Although there is still much to learn about the process of mixing solid particles, designers of industrial plants often fail to take advantage of available knowledge so that the best possible results can be achieved. The operation of a mixer must be regarded as producing equilibrium between mixing and segregation; those mixers being used can be classified as either segregating or non-segregating. Components—or mix ingredients—to be used can be similarly classified. In addition, the selection of the mixer for a particular duty should be based on how materials tend to segregate; those that do should not be put into a segregating mixer. Further, care must be taken in the handling of a mixture to avoid segregation. In regard to powdered foodstuffs, we can distinguish three main “actors”: ingredients, mixers, and handling or materials management.
Role of Quality Assurance:
Quality assurance (QA) systems take a much wider view of what is involved in satisfying customer and production needs, focusing on the prevention of problems, not simply on their cure. Curing problems is expensive; quality cannot be “inspected into” a product.
A QA approach, therefore, includes the whole production and distribution system, from the suppliers of raw materials through management to the customer. QA systems should be documented in a simple way to show who has responsibility for doing what and when. The QA focus on prevention should mean that action is taken to meet a specification and prevent failures from occurring a second time. This is done by planning, management action, and agreements with key suppliers and other people in the distribution chain.
QA requires that staff is well trained and motivated. Workers are normally well aware of the causes of most problems, and when QA is used properly, they can resolve most quality problems within their control. It is the responsibility of business owners to ensure that the QA system together with any necessary equipment and information are available to the workers to allow them to exercise this control. Then the importance of QA becomes obvious when food safety is concerned.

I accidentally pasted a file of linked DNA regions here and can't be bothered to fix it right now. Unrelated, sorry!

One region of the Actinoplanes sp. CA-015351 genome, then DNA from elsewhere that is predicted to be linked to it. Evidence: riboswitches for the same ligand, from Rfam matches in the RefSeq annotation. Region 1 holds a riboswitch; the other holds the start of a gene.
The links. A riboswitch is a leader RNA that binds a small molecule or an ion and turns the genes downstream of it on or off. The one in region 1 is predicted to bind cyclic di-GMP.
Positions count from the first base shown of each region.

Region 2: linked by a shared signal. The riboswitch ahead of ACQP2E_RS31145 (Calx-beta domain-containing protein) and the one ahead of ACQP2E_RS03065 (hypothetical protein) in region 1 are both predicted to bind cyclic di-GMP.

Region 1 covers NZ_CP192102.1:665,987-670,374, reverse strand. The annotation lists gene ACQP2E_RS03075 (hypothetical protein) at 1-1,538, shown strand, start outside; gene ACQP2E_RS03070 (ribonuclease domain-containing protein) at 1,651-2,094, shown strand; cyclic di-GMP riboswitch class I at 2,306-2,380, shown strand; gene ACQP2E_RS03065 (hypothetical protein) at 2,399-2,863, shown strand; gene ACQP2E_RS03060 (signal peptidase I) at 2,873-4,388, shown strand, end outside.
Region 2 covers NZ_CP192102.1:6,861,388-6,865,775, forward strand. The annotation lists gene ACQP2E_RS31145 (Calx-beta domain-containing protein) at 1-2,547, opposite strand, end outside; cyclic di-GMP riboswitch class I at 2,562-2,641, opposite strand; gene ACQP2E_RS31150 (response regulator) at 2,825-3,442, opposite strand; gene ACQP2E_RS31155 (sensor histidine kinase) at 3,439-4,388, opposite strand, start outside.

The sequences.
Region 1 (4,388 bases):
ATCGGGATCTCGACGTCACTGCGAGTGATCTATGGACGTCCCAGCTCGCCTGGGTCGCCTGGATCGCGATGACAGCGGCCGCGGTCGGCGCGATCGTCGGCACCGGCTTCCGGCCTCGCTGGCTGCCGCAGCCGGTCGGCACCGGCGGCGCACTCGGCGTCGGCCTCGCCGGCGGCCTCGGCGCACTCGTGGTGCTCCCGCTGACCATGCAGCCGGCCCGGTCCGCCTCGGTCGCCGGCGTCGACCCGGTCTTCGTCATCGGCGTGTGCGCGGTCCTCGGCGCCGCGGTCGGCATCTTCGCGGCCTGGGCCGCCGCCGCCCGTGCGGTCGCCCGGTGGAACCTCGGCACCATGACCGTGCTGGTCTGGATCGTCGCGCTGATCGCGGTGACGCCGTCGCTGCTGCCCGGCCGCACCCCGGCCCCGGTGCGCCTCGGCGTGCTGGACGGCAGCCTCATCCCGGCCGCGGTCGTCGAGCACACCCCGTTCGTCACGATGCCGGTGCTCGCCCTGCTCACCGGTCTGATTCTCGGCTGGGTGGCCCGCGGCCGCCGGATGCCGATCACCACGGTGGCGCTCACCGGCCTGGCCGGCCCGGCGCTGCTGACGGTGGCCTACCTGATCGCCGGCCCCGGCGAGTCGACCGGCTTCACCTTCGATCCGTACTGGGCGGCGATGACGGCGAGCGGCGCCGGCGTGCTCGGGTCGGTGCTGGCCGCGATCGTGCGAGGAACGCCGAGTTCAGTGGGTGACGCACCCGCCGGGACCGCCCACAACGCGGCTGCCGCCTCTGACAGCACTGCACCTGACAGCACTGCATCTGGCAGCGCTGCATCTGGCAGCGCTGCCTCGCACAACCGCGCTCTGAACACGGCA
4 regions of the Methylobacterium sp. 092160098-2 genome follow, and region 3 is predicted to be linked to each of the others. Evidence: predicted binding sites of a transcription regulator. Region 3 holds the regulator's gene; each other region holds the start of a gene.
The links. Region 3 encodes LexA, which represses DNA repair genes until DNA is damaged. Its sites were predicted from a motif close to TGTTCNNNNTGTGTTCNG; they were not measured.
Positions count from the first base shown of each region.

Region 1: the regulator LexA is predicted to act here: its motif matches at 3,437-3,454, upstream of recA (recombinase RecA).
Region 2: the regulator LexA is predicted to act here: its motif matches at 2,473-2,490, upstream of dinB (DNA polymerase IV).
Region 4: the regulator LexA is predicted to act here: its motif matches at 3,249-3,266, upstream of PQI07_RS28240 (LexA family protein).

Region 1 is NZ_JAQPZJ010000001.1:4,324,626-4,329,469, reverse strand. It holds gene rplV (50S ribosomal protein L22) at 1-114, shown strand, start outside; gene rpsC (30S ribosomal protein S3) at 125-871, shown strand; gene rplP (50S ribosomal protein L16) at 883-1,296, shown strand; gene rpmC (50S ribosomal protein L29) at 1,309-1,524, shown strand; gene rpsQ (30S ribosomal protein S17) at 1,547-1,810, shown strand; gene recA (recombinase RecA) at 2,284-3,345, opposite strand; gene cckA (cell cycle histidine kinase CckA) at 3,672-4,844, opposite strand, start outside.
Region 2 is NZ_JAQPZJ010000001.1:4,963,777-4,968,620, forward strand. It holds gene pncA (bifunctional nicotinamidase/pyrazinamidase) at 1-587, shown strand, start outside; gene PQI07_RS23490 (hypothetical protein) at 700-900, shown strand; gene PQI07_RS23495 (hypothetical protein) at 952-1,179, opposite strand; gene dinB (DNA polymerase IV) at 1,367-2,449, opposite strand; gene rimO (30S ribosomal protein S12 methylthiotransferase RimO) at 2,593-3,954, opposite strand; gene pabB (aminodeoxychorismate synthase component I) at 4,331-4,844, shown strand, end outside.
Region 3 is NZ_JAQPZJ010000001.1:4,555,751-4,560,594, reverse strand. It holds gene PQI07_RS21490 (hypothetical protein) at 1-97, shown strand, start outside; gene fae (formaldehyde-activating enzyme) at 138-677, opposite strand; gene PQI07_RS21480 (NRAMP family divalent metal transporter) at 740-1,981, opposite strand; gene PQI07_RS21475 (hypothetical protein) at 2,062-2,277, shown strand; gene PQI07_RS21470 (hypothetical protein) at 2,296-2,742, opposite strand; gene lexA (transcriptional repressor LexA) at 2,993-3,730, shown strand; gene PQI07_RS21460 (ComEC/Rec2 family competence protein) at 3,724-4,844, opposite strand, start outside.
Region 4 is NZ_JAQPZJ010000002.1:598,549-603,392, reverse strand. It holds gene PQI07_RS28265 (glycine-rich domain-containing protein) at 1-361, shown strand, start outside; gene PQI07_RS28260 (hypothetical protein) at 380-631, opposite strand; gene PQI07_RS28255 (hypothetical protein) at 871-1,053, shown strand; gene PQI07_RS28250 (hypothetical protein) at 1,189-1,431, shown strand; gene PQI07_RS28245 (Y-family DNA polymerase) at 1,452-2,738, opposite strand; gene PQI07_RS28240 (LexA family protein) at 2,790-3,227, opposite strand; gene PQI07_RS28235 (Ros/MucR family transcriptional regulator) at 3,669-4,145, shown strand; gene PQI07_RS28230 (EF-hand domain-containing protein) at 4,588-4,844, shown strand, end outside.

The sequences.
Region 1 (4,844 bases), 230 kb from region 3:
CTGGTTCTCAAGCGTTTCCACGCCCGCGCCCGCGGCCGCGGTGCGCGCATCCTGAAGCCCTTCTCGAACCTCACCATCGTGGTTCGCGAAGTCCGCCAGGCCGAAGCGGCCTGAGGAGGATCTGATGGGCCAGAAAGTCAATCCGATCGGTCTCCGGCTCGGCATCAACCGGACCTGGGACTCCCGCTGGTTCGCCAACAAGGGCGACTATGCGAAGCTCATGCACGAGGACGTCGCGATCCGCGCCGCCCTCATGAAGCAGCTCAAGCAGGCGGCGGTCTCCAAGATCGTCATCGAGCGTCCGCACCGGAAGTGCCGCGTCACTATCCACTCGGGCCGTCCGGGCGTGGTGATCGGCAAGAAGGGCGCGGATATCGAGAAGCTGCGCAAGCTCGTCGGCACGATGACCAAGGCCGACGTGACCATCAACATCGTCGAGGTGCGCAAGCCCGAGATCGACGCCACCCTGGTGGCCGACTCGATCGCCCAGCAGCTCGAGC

Why Use a Powder?
The major reason for production in powdered form is simply to prolong the shelf life of the ingredients by reducing water content; otherwise, the ingredient will be degraded. Thus, the major function of the powdered form is to maintain the stability of the ingredient’s functionality until it is required for use, which is eventually in some sort of wet formulation.
Food safety and QA must be concerned with those manufacturing hazards affecting foods.
When dealing with powdered beverages, in most cases, the hazards—if the raw materials have been handled properly—are primarily physical in nature because such ingredients, due to their low water activity coefficients, do not allow for microbiological hazards.
The food industry still has processing problems and requires further basic research to understand processes and handle powdered foodstuffs, which means food safety and QA programs should be integrated into research for such developments.
For example, different product groups can be distinguished in the following ways:
Agglomerated and granulated products:
Tabletted and compacted powders:
Powdered beverages are a group within the powdered products category that have simpler formulations to control because they lack fat ingredients, similar to other powders like spices. This condition raises fewer concerns with regard to their manufacturing and distribution than those where fat is involved. Mixes containing powdered and coarse particles, which often have different densities and shapes, tend to segregate during production and transport; this phenomenon must be viewed differently if the powdered formulations include fat. In cases where no fatty ingredients are used, mixing time becomes an important issue, such that the added mixing time and further handling of the different dry components allow additional segregation, and very often the homogeneity of the mix decreases.
Powder Components and Characteristics:
Powdered foods, including powder milks, dry-mix fruit drinks and juices, gelatin dessert mixes, starch-based pudding, tapioca-based desserts, “energy” mixes, and other sugar- and starch-based powdered formulations, tend to have diverse components, many of which with substantially different particle sizes and flowability characteristics. Please note that the above examples are products that are essentially fat-free. The reason for this segregation is due to the different mobility of the articles in the bulk state. However, there is no standardized and accepted method to simulate this segregation behaviour depending on the real movement of the powder during production and transportation, making any kind of measurement difficult. This situation creates a QA concern that must be approached individually in each product case, making the setting of quality control parameters—and testing methods—very difficult.
Measuring uniformity of a mix requires experience and must be specific to the product and manufacturing piece of equipment. Furthermore, a clear rule or processing procedure is needed for how to design the product and its production to avoid this segregation.